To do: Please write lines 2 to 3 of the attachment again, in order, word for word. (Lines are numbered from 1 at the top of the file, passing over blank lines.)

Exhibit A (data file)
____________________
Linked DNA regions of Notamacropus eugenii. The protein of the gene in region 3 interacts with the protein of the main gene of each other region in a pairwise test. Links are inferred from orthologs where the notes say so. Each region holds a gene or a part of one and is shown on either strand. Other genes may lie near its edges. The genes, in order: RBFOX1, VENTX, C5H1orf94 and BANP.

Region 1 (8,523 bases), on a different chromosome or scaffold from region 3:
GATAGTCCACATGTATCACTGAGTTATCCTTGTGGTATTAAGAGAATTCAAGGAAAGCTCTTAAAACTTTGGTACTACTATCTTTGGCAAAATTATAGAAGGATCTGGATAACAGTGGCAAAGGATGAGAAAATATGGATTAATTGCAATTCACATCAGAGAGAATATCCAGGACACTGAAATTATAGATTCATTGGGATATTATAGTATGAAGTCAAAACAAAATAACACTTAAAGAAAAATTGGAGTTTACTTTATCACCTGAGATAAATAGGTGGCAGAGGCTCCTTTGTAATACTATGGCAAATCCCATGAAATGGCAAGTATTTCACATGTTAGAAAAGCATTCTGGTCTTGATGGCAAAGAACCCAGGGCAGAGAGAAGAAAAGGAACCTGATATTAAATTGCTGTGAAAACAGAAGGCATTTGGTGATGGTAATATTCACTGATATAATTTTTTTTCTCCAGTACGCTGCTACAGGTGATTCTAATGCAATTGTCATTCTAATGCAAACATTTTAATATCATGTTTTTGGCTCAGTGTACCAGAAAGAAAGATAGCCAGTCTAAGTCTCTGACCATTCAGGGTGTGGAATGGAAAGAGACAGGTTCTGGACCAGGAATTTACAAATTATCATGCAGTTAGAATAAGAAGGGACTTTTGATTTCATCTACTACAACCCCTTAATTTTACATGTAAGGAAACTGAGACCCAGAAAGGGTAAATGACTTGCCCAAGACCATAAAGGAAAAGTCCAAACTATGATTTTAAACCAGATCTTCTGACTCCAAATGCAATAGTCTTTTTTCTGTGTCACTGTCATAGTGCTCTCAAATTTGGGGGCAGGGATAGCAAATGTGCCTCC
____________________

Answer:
Region 1 (8,523 bases), on a different chromosome or scaffold from region 3:
GATAGTCCACATGTATCACTGAGTTATCCTTGTGGTATTAAGAGAATTCAAGGAAAGCTCTTAAAACTTTGGTACTACTATCTTTGGCAAAATTATAGAAGGATCTGGATAACAGTGGCAAAGGATGAGAAAATATGGATTAATTGCAATTCACATCAGAGAGAATATCCAGGACACTGAAATTATAGATTCATTGGGATATTATAGTATGAAGTCAAAACAAAATAACACTTAAAGAAAAATTGGAGTTTACTTTATCACCTGAGATAAATAGGTGGCAGAGGCTCCTTTGTAATACTATGGCAAATCCCATGAAATGGCAAGTATTTCACATGTTAGAAAAGCATTCTGGTCTTGATGGCAAAGAACCCAGGGCAGAGAGAAGAAAAGGAACCTGATATTAAATTGCTGTGAAAACAGAAGGCATTTGGTGATGGTAATATTCACTGATATAATTTTTTTTCTCCAGTACGCTGCTACAGGTGATTCTAATGCAATTGTCATTCTAATGCAAACATTTTAATATCATGTTTTTGGCTCAGTGTACCAGAAAGAAAGATAGCCAGTCTAAGTCTCTGACCATTCAGGGTGTGGAATGGAAAGAGACAGGTTCTGGACCAGGAATTTACAAATTATCATGCAGTTAGAATAAGAAGGGACTTTTGATTTCATCTACTACAACCCCTTAATTTTACATGTAAGGAAACTGAGACCCAGAAAGGGTAAATGACTTGCCCAAGACCATAAAGGAAAAGTCCAAACTATGATTTTAAACCAGATCTTCTGACTCCAAATGCAATAGTCTTTTTTCTGTGTCACTGTCATAGTGCTCTCAAATTTGGGGGCAGGGATAGCAAATGTGCCTCC